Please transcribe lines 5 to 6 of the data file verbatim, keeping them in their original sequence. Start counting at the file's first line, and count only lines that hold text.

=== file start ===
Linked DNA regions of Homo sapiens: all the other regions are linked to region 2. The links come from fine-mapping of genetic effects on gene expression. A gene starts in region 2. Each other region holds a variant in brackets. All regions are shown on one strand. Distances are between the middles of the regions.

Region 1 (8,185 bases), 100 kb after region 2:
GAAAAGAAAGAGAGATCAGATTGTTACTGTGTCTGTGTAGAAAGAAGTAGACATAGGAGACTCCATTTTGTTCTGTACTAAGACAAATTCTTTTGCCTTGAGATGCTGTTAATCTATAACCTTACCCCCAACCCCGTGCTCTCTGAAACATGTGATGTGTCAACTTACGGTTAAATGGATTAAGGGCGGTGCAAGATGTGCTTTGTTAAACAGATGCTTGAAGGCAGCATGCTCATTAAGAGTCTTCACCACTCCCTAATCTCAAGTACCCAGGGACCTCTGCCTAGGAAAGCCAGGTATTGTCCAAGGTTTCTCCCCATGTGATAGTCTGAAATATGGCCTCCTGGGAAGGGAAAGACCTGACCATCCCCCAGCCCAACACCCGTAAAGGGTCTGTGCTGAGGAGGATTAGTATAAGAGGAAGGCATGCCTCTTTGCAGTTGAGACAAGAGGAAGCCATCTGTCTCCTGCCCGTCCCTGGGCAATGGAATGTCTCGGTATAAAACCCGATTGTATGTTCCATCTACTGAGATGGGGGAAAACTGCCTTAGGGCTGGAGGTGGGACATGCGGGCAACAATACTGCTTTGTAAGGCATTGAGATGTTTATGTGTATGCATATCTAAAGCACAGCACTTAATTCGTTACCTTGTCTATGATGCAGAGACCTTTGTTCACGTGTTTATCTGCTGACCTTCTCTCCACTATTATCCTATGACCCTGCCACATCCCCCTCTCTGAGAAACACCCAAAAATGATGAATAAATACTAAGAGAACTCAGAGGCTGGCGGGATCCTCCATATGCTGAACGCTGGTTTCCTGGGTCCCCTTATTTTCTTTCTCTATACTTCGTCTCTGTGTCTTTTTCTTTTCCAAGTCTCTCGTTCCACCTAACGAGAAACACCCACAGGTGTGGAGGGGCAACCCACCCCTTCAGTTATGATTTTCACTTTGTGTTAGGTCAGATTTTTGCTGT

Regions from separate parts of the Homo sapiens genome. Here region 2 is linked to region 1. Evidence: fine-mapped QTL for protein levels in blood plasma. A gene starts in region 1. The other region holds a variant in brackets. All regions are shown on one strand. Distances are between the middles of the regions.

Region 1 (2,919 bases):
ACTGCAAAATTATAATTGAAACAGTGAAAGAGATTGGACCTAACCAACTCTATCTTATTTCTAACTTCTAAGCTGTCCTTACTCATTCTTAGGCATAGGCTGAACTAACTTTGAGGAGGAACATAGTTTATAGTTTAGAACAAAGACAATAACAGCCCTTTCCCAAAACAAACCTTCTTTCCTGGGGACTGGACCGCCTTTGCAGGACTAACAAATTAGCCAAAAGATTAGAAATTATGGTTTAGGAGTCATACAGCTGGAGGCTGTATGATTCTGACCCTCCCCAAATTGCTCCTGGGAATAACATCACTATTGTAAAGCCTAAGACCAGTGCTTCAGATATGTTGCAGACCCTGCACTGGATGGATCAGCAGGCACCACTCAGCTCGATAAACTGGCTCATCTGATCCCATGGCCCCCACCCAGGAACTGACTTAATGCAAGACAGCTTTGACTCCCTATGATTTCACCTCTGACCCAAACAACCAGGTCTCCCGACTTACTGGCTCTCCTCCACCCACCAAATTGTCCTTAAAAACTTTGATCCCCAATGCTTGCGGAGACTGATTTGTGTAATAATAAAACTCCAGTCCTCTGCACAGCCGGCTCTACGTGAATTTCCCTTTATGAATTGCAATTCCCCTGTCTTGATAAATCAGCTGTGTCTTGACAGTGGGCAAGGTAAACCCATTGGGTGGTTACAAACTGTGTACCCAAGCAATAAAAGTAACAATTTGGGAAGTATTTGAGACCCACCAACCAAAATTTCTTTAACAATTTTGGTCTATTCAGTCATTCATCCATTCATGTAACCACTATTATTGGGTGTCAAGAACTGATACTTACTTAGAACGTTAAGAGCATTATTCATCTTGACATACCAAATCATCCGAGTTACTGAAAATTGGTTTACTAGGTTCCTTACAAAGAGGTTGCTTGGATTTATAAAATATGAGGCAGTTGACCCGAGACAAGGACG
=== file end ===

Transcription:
Region 1 (2,919 bases):
ACTGCAAAATTATAATTGAAACAGTGAAAGAGATTGGACCTAACCAACTCTATCTTATTTCTAACTTCTAAGCTGTCCTTACTCATTCTTAGGCATAGGCTGAACTAACTTTGAGGAGGAACATAGTTTATAGTTTAGAACAAAGACAATAACAGCCCTTTCCCAAAACAAACCTTCTTTCCTGGGGACTGGACCGCCTTTGCAGGACTAACAAATTAGCCAAAAGATTAGAAATTATGGTTTAGGAGTCATACAGCTGGAGGCTGTATGATTCTGACCCTCCCCAAATTGCTCCTGGGAATAACATCACTATTGTAAAGCCTAAGACCAGTGCTTCAGATATGTTGCAGACCCTGCACTGGATGGATCAGCAGGCACCACTCAGCTCGATAAACTGGCTCATCTGATCCCATGGCCCCCACCCAGGAACTGACTTAATGCAAGACAGCTTTGACTCCCTATGATTTCACCTCTGACCCAAACAACCAGGTCTCCCGACTTACTGGCTCTCCTCCACCCACCAAATTGTCCTTAAAAACTTTGATCCCCAATGCTTGCGGAGACTGATTTGTGTAATAATAAAACTCCAGTCCTCTGCACAGCCGGCTCTACGTGAATTTCCCTTTATGAATTGCAATTCCCCTGTCTTGATAAATCAGCTGTGTCTTGACAGTGGGCAAGGTAAACCCATTGGGTGGTTACAAACTGTGTACCCAAGCAATAAAAGTAACAATTTGGGAAGTATTTGAGACCCACCAACCAAAATTTCTTTAACAATTTTGGTCTATTCAGTCATTCATCCATTCATGTAACCACTATTATTGGGTGTCAAGAACTGATACTTACTTAGAACGTTAAGAGCATTATTCATCTTGACATACCAAATCATCCGAGTTACTGAAAATTGGTTTACTAGGTTCCTTACAAAGAGGTTGCTTGGATTTATAAAATATGAGGCAGTTGACCCGAGACAAGGACG